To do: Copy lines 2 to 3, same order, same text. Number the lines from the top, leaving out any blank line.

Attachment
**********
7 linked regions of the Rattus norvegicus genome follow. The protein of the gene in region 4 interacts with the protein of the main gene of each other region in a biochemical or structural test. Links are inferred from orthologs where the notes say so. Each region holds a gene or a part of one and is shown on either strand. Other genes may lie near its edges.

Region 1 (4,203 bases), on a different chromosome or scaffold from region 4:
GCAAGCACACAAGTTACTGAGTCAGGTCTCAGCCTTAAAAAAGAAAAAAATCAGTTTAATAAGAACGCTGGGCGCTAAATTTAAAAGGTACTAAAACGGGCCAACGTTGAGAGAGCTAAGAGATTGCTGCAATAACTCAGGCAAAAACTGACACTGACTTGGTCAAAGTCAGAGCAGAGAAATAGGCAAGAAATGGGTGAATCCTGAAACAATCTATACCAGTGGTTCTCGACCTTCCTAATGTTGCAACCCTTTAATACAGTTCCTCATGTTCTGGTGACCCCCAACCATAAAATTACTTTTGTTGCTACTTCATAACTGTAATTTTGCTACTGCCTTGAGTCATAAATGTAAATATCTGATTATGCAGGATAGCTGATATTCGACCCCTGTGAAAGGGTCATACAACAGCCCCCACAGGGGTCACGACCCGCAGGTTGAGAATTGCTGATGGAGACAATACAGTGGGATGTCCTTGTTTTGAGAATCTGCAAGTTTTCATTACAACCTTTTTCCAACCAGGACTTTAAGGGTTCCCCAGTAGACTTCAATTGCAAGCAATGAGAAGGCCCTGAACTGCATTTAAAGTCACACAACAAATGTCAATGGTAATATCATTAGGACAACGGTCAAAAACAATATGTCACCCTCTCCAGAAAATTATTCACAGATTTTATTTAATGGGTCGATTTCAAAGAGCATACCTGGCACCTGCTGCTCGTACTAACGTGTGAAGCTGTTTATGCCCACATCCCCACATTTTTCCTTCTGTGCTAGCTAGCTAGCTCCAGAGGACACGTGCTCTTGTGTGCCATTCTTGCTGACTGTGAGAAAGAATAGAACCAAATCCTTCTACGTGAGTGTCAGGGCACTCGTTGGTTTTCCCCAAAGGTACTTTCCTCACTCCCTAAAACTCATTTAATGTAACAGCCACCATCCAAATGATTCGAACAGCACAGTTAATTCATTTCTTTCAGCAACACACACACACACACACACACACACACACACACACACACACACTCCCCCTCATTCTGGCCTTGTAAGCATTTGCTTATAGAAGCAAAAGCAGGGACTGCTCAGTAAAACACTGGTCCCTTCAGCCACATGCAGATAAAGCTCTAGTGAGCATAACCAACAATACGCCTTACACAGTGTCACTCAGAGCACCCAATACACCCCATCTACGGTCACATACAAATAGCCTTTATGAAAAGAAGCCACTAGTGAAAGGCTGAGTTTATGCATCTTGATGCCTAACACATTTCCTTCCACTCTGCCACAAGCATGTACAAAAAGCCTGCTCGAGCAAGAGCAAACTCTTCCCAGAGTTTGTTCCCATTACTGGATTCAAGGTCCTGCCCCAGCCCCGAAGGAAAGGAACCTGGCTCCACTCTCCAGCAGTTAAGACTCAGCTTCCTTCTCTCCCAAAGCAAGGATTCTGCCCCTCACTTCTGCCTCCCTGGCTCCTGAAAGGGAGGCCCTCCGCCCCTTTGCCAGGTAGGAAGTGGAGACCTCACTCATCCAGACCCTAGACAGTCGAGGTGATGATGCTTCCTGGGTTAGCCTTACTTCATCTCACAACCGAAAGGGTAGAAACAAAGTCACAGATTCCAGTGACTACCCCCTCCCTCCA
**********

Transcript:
Region 1 (4,203 bases), on a different chromosome or scaffold from region 4:
GCAAGCACACAAGTTACTGAGTCAGGTCTCAGCCTTAAAAAAGAAAAAAATCAGTTTAATAAGAACGCTGGGCGCTAAATTTAAAAGGTACTAAAACGGGCCAACGTTGAGAGAGCTAAGAGATTGCTGCAATAACTCAGGCAAAAACTGACACTGACTTGGTCAAAGTCAGAGCAGAGAAATAGGCAAGAAATGGGTGAATCCTGAAACAATCTATACCAGTGGTTCTCGACCTTCCTAATGTTGCAACCCTTTAATACAGTTCCTCATGTTCTGGTGACCCCCAACCATAAAATTACTTTTGTTGCTACTTCATAACTGTAATTTTGCTACTGCCTTGAGTCATAAATGTAAATATCTGATTATGCAGGATAGCTGATATTCGACCCCTGTGAAAGGGTCATACAACAGCCCCCACAGGGGTCACGACCCGCAGGTTGAGAATTGCTGATGGAGACAATACAGTGGGATGTCCTTGTTTTGAGAATCTGCAAGTTTTCATTACAACCTTTTTCCAACCAGGACTTTAAGGGTTCCCCAGTAGACTTCAATTGCAAGCAATGAGAAGGCCCTGAACTGCATTTAAAGTCACACAACAAATGTCAATGGTAATATCATTAGGACAACGGTCAAAAACAATATGTCACCCTCTCCAGAAAATTATTCACAGATTTTATTTAATGGGTCGATTTCAAAGAGCATACCTGGCACCTGCTGCTCGTACTAACGTGTGAAGCTGTTTATGCCCACATCCCCACATTTTTCCTTCTGTGCTAGCTAGCTAGCTCCAGAGGACACGTGCTCTTGTGTGCCATTCTTGCTGACTGTGAGAAAGAATAGAACCAAATCCTTCTACGTGAGTGTCAGGGCACTCGTTGGTTTTCCCCAAAGGTACTTTCCTCACTCCCTAAAACTCATTTAATGTAACAGCCACCATCCAAATGATTCGAACAGCACAGTTAATTCATTTCTTTCAGCAACACACACACACACACACACACACACACACACACACACACACACTCCCCCTCATTCTGGCCTTGTAAGCATTTGCTTATAGAAGCAAAAGCAGGGACTGCTCAGTAAAACACTGGTCCCTTCAGCCACATGCAGATAAAGCTCTAGTGAGCATAACCAACAATACGCCTTACACAGTGTCACTCAGAGCACCCAATACACCCCATCTACGGTCACATACAAATAGCCTTTATGAAAAGAAGCCACTAGTGAAAGGCTGAGTTTATGCATCTTGATGCCTAACACATTTCCTTCCACTCTGCCACAAGCATGTACAAAAAGCCTGCTCGAGCAAGAGCAAACTCTTCCCAGAGTTTGTTCCCATTACTGGATTCAAGGTCCTGCCCCAGCCCCGAAGGAAAGGAACCTGGCTCCACTCTCCAGCAGTTAAGACTCAGCTTCCTTCTCTCCCAAAGCAAGGATTCTGCCCCTCACTTCTGCCTCCCTGGCTCCTGAAAGGGAGGCCCTCCGCCCCTTTGCCAGGTAGGAAGTGGAGACCTCACTCATCCAGACCCTAGACAGTCGAGGTGATGATGCTTCCTGGGTTAGCCTTACTTCATCTCACAACCGAAAGGGTAGAAACAAAGTCACAGATTCCAGTGACTACCCCCTCCCTCCA